If you're like the vast majority of triathletes, swimming is where you struggle the most.
Let's face it, humans are land animals. Swimming proficiently doesn't come easy, but rest assured there is hope.
The offseason is an excellent time of the year to improve upon your weakness in the water and start swimming faster.
More: 4 Tips for an Effective Offseason
Instead of ignoring your swim skills (or lack thereof), it's time to face them head on. Follow these three steps to help you reach your next swim PR.
1. Get a Swim Coach (or a friend)
Swimming is technique intensive. Learning proper form and or revisiting your "swim technique" will go a long way.
If your legs are dragging behind you or your breathing isn't in sync you'll pay the price by moving slower and feeling completely out of breath.
More: How to Streamline Your Stroke
Do yourself a huge favor and find an experienced swim coach. Better yet, find a coach who is experienced in working with triathletes and has worked with others with a similar ability to you.
Your swim coach will be able to evaluate your stroke and should offer specific drills and suggestions to improve.
You should plan to see your swim coach two or three times over a few weeks so you have time to practice in between. This way you'll be able to progress further and continue to build upon what you covered in your first session.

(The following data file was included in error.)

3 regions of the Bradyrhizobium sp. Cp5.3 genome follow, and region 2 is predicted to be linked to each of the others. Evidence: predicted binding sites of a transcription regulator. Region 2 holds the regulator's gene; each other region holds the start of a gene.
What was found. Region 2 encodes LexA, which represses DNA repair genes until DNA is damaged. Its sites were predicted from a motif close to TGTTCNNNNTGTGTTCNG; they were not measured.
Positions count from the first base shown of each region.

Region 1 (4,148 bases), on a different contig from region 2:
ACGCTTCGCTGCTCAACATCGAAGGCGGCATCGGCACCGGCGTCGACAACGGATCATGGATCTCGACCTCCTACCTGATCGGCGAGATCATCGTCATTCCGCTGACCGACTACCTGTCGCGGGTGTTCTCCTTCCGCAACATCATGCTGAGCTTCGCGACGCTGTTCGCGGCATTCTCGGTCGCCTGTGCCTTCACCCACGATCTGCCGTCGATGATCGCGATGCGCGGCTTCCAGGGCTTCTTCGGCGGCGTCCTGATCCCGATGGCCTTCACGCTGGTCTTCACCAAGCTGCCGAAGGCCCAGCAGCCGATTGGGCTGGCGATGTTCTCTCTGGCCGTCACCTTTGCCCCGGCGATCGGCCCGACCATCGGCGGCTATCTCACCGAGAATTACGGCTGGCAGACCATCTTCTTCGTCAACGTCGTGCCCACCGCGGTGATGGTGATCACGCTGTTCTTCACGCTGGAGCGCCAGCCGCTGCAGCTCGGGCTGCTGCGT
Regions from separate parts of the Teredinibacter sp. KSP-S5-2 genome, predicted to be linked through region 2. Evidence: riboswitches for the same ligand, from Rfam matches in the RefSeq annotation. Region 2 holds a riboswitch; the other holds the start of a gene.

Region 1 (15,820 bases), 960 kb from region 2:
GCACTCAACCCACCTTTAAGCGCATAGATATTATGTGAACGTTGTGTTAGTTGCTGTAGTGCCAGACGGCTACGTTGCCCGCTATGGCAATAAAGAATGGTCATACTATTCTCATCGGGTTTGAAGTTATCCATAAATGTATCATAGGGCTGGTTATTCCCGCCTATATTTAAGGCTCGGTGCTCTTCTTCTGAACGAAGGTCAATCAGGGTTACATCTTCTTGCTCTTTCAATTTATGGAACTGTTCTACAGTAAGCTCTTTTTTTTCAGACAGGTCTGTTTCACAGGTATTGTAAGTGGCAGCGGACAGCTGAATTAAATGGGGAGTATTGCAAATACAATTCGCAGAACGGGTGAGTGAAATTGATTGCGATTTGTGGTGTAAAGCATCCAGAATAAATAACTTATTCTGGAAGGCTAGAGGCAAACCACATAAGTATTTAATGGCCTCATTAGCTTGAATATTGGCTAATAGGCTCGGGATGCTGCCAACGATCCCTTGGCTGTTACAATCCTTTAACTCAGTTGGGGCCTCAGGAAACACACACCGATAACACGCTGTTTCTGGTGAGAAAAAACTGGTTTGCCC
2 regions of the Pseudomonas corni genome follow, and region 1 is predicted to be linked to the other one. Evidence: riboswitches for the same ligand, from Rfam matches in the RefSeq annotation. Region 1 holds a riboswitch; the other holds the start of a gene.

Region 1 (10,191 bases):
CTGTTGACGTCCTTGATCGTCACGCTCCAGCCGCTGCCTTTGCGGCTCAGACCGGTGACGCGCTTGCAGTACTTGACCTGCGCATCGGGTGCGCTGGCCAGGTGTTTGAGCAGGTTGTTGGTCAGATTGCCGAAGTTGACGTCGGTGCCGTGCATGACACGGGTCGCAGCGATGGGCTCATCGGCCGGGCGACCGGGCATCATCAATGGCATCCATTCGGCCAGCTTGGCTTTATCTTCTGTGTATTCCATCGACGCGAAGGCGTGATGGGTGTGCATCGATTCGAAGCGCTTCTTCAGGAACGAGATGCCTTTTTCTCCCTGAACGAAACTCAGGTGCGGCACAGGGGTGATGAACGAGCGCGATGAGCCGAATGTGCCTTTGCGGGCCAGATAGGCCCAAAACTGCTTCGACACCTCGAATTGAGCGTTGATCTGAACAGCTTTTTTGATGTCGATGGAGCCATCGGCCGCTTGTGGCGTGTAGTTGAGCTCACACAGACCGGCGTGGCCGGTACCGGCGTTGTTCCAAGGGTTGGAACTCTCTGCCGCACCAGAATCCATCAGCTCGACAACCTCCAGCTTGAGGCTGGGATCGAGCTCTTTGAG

Many swim coaches will offer video analysis if you ask. Whether it's done underwater or solely from the pool deck, there is nothing more valuable than seeing yourself on tape. Athletes are often improve their skills more quickly and become more aware of flaws in their technique they might not have noticed before.
If hiring a swim coach is not in your cards, consider asking a friend or training partner to tape you. You can do this by using a smart phone or a similar device. Finding drills online to improve your shortcomings is easy with a simple Google search.
Tip: You may want to consider finding a swim coach who is not necessarily a life-time swimmer or Olympic gold medalist. Sometimes athletes find it easier to relate to and learn from someone who once struggled in a similar manner.